Election results raise questions about Christian right'sinfluence Ã¢ÂÂ CNN Belief Blog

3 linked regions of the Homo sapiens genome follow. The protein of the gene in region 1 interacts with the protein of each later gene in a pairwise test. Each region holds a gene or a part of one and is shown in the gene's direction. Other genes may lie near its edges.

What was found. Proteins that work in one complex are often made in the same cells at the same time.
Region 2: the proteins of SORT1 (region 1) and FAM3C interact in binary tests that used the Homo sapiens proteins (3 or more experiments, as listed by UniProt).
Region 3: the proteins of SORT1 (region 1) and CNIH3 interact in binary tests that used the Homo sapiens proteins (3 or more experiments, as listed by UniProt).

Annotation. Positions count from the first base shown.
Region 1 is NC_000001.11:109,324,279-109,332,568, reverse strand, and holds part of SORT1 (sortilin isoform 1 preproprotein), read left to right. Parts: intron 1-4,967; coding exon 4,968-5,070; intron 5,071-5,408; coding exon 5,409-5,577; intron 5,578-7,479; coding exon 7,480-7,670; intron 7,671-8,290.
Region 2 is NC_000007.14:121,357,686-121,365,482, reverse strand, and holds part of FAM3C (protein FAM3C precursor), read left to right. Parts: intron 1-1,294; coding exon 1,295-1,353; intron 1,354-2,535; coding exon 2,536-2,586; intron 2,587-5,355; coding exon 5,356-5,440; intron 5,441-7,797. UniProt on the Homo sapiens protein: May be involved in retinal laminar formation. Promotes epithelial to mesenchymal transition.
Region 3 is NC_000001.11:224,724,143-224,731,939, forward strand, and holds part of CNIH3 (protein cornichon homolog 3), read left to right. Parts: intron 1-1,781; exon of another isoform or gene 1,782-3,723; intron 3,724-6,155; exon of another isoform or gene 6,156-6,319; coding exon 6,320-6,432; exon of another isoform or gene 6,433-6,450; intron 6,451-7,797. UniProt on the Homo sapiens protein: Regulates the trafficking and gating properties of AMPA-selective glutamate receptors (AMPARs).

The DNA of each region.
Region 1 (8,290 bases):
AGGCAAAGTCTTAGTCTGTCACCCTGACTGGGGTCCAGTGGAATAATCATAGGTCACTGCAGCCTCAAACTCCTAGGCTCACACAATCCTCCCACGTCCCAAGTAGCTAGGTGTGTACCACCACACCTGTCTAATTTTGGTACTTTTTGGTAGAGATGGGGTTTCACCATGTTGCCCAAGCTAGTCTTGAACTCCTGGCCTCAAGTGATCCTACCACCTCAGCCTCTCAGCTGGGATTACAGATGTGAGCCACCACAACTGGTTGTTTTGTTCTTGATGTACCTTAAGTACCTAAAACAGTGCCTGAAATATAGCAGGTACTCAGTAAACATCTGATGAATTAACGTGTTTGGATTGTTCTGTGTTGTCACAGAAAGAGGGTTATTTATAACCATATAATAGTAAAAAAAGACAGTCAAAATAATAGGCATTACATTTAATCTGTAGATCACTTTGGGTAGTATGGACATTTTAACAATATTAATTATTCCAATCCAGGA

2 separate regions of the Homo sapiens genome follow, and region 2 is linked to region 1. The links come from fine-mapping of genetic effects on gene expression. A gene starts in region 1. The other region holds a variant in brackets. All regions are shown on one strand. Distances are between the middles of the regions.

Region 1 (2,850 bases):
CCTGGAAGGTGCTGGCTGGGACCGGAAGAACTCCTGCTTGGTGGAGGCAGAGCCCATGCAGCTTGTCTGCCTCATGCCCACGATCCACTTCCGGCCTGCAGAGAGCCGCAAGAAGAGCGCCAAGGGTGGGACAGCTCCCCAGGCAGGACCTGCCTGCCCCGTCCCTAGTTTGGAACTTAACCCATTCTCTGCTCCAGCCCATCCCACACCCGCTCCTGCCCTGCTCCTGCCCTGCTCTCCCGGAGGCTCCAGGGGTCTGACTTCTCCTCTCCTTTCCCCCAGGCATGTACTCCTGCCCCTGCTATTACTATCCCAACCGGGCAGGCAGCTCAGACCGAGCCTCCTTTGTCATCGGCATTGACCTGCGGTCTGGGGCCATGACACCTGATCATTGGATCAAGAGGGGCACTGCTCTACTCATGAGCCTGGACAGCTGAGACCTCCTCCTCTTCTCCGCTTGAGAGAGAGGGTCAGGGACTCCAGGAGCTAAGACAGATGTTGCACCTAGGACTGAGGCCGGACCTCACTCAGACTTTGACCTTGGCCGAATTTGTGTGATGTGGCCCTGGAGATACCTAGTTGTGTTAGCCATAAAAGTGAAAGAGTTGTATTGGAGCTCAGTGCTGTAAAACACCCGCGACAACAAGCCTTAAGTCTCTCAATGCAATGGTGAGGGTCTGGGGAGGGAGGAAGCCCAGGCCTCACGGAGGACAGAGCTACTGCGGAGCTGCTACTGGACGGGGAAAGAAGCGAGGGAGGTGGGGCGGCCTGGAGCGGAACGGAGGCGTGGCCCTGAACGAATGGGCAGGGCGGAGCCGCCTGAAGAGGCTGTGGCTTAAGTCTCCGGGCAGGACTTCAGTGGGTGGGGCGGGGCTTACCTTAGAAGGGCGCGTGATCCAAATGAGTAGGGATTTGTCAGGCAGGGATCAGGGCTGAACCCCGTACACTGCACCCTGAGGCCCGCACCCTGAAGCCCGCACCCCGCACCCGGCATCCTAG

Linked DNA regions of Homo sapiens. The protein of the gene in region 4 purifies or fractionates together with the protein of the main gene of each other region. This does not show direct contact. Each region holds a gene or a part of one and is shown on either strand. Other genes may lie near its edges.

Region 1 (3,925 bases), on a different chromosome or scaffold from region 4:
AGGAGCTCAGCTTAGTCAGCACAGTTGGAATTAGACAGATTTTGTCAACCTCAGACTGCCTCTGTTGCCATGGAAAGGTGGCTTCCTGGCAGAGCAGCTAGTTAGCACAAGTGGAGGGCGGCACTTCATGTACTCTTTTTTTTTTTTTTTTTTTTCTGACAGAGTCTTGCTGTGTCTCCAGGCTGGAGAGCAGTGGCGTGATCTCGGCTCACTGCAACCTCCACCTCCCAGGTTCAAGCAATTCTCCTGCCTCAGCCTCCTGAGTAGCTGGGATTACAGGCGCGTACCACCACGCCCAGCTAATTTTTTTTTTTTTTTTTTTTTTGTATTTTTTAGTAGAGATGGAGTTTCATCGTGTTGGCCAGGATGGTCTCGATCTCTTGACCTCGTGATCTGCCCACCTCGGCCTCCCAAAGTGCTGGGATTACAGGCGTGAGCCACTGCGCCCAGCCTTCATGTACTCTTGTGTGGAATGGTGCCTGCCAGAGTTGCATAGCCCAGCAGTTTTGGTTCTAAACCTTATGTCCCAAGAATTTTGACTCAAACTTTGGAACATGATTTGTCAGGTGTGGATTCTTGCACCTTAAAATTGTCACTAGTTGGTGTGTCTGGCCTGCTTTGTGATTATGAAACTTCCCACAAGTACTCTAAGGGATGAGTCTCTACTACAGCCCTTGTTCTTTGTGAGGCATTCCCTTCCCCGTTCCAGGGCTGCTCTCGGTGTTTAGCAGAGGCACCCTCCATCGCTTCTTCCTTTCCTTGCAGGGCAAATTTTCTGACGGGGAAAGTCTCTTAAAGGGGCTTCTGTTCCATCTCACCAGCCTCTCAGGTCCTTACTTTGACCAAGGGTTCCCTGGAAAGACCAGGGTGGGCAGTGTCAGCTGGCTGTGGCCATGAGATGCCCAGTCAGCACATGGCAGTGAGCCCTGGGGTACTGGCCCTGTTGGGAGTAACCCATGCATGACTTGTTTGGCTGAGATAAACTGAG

By Dan Gilgoff, CNN.com Religion EditorWashington (CNN) - for many conservative Christian leaders, it had been a new nightmare scenario:Barack Obama decisively re-elected. Same-sex marriage adopted through voters in a new few states.Rigorously anti-abortion candidates defeated inside conservative red states.On multiple levels, Tuesday's election outcomes raised questions concerning the Christian right'sagenda in American politics, eight years after the movement assisted sweep President George W.Bush right into a second term as well as opened the actual era associated with state bans aboutsame-sex marriage."For the first period tonight, same-sex marriage continues for you to be passed through well-liked vote throughout Maine as well as Maryland," stated Robert P. Jones, any Washington-based pollsterwho focuses primarily on queries about politics and also religion."The historic nature of those results tend to be hard to overstate," Jones said. "Given your strongassistance associated with younger Americans for same-sex marriage, it isn't likely this problem willreappear as a major national wedge issue." Your Take: should churches end up being polling places?Some conservative evangelical leaders echoed in which line. Albert Mohler, who heads the SouthernBaptist Theological Seminary, said about Twitter in which votes for same-sex marriage suggestedthat will "we are witnessing any fundamental moral realignment of the country." A Tuesday ballot measure to become able to legalize same-sex marriage inside Washington state canbe nonetheless pending. Throughout Minnesota, voters rejected the Tuesday measure in which couldhave banned same-sex marriage there.Thirty-eight states get banned same-sex marriage, mostly by way of constitutional amendments.Obama's victory in addition raised concerns about the Christian right's influence inside theelectorate.Though evangelical leaders as diverse because the Southern Baptist Convention's Richard Propertyas well as Christian icon Billy Graham voiced assistance with regard to Mitt Romney (Grahamstopped short associated with an official endorsement), Obama performed better amongst whiteevangelicals compared to he did in 2008 in any few states.Follow your CNN Belief blog about TwitterIn swing state Ohio, exit polls demonstrated that Obama got 30% support among white evangelicals.while that's hardly a new victory, it's a lot better than your 27% support Obama got among those voters four a long time ago.